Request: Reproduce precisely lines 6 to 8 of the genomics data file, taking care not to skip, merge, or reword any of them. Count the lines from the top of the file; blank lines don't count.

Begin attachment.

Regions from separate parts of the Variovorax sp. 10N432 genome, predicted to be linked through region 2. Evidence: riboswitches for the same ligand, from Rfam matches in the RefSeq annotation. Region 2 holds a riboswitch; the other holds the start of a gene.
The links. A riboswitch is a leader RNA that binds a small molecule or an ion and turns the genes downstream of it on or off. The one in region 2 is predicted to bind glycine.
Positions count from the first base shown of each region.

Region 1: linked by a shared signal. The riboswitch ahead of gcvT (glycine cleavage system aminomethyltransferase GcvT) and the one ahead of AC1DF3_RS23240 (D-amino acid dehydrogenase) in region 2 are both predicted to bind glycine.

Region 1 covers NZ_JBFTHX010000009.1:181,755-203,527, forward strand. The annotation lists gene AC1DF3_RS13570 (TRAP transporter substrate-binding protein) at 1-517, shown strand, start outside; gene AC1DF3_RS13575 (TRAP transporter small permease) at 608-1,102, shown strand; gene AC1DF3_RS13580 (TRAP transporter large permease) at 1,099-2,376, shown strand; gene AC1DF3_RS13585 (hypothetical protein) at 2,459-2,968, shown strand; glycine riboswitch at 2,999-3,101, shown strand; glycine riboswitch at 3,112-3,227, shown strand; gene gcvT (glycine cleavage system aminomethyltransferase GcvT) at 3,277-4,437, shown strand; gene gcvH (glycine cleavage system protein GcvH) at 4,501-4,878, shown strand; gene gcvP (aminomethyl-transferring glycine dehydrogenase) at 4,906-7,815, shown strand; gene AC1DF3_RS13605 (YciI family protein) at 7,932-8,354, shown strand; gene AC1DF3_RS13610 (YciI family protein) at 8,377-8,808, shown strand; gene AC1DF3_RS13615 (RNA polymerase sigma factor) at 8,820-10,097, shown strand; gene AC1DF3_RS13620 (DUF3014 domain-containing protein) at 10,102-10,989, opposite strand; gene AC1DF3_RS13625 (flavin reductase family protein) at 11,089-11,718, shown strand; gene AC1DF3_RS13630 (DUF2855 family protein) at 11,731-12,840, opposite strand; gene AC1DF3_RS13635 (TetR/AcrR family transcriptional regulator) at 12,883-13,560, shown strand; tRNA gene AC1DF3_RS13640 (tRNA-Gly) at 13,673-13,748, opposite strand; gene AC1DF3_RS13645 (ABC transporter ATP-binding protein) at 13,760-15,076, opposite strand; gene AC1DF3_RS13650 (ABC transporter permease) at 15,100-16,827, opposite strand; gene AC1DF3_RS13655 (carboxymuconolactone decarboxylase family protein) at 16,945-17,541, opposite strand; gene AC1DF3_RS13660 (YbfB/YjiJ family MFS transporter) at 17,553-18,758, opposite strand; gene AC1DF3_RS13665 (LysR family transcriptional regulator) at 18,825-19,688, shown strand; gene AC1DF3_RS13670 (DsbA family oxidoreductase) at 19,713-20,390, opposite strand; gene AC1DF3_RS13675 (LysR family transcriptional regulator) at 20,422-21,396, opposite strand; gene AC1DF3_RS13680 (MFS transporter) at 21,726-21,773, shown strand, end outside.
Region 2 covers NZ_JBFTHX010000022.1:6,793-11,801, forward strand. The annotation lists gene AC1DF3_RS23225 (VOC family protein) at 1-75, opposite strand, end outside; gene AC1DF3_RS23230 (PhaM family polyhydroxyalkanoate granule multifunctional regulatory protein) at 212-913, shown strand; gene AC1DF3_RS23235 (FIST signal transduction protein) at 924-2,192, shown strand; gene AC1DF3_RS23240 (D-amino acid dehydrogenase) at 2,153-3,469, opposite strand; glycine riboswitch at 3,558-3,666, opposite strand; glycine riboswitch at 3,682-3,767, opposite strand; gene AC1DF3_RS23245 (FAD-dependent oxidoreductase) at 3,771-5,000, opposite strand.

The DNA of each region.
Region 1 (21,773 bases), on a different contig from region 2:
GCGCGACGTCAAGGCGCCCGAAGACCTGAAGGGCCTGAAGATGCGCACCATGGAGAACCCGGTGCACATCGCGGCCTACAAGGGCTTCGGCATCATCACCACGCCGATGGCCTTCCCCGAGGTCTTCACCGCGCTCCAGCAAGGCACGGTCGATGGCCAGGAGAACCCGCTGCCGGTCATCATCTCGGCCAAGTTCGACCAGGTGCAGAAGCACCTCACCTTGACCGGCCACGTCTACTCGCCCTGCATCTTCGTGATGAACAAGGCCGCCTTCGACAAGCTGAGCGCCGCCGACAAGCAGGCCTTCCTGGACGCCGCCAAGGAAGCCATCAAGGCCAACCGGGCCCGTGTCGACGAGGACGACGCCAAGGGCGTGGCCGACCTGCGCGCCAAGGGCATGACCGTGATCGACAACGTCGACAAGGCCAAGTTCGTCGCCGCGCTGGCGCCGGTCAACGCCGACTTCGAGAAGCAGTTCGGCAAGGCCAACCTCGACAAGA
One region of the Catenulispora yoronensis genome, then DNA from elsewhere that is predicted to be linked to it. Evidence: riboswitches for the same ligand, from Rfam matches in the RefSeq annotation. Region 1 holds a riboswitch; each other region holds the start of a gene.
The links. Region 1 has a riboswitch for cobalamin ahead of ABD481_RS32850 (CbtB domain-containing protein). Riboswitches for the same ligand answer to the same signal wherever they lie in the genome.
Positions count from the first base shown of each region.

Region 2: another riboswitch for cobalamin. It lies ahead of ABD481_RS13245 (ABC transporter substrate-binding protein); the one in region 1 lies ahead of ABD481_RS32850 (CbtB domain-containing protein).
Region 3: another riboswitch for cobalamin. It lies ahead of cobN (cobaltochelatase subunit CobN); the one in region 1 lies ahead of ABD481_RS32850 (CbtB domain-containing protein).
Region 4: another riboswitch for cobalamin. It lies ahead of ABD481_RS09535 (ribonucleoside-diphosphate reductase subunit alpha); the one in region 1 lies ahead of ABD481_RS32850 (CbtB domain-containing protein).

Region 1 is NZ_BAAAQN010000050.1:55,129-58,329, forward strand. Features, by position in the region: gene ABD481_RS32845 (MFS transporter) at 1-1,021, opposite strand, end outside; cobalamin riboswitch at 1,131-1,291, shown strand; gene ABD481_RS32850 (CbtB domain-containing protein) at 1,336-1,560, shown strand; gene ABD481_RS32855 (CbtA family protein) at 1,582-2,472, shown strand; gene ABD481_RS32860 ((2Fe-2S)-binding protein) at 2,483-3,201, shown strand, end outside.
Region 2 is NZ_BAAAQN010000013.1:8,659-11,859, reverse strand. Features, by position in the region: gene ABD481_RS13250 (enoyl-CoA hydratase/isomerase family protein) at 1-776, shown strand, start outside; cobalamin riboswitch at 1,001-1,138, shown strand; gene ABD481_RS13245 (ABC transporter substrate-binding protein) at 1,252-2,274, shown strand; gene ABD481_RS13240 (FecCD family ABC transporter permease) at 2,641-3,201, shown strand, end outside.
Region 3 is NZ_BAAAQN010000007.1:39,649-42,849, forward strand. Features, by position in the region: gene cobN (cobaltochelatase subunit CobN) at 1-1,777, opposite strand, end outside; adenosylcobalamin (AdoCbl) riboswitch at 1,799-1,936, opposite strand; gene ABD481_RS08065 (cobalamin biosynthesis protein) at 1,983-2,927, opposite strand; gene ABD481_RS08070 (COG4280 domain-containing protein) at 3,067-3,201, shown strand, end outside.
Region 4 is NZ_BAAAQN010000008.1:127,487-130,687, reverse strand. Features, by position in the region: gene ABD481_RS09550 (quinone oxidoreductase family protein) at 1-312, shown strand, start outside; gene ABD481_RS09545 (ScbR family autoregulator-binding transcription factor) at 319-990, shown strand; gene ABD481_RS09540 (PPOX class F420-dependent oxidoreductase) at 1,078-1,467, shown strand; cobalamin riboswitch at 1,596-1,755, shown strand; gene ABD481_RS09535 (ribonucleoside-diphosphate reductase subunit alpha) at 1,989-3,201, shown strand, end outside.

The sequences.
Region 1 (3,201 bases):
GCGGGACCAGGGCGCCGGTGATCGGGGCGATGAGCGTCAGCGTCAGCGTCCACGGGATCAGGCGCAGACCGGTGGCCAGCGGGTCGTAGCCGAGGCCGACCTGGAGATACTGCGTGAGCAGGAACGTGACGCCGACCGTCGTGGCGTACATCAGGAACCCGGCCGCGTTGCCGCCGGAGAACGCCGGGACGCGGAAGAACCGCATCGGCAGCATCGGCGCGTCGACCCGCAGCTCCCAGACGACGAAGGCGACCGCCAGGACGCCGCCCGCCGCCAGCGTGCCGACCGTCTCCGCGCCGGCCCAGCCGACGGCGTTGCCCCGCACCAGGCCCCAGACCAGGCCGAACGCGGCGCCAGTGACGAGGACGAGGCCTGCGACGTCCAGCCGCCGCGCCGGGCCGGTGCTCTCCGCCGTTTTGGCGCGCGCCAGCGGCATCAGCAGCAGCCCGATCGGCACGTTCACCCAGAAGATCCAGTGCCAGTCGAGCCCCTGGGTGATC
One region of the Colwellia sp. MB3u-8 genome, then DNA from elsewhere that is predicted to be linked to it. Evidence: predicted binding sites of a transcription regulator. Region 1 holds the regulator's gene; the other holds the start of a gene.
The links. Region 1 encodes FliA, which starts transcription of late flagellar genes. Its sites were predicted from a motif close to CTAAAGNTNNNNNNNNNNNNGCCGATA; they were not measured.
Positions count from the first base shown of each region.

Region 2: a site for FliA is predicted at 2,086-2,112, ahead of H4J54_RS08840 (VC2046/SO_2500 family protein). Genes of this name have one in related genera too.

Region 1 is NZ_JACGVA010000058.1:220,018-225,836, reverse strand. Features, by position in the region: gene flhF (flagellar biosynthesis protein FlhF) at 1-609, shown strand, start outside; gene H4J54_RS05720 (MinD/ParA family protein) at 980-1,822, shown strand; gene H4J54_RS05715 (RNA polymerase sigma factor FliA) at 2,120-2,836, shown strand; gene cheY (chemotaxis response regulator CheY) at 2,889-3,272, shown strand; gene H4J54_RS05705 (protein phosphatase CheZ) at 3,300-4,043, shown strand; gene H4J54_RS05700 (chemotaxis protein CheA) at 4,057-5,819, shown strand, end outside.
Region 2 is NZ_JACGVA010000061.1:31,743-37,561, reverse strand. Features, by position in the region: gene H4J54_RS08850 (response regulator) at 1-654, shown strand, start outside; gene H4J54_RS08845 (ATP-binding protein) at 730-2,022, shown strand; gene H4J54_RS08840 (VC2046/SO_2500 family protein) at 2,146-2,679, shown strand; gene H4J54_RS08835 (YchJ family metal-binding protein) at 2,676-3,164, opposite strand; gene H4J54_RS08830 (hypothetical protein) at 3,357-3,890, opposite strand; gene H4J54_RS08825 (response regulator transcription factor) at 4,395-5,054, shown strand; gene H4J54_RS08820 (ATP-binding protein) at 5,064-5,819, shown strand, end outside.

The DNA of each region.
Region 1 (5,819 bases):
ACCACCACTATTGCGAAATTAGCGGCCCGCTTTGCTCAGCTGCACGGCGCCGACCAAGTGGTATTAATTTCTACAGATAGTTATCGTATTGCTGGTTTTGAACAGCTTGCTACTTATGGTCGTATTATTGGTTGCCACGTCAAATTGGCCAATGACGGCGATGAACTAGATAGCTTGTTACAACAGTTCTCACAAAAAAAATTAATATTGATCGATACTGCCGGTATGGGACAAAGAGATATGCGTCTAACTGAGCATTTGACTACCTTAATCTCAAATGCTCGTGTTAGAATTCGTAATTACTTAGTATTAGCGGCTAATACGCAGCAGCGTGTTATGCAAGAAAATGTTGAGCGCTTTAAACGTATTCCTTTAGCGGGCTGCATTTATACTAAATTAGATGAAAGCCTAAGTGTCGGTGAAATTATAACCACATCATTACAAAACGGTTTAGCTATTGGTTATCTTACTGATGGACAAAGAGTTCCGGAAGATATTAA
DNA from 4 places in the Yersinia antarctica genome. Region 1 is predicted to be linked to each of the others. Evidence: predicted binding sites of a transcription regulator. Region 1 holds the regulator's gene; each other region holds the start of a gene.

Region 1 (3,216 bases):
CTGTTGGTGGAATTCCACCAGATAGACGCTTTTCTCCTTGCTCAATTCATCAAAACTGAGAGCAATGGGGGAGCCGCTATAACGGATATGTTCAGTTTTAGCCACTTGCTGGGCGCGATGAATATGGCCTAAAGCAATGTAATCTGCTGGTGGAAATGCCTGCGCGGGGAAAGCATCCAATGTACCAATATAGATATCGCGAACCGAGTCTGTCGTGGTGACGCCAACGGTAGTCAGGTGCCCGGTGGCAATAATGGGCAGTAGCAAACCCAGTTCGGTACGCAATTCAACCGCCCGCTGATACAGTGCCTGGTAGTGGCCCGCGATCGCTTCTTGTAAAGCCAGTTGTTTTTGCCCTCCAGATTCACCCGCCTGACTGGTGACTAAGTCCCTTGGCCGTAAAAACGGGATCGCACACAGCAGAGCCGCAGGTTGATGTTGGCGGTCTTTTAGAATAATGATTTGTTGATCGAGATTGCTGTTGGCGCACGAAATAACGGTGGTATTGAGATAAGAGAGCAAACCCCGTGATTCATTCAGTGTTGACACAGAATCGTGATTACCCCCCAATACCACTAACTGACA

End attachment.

Region 2 covers NZ_JBFTHX010000022.1:6,793-11,801, forward strand. The annotation lists gene AC1DF3_RS23225 (VOC family protein) at 1-75, opposite strand, end outside; gene AC1DF3_RS23230 (PhaM family polyhydroxyalkanoate granule multifunctional regulatory protein) at 212-913, shown strand; gene AC1DF3_RS23235 (FIST signal transduction protein) at 924-2,192, shown strand; gene AC1DF3_RS23240 (D-amino acid dehydrogenase) at 2,153-3,469, opposite strand; glycine riboswitch at 3,558-3,666, opposite strand; glycine riboswitch at 3,682-3,767, opposite strand; gene AC1DF3_RS23245 (FAD-dependent oxidoreductase) at 3,771-5,000, opposite strand.

The DNA of each region.
Region 1 (21,773 bases), on a different contig from region 2: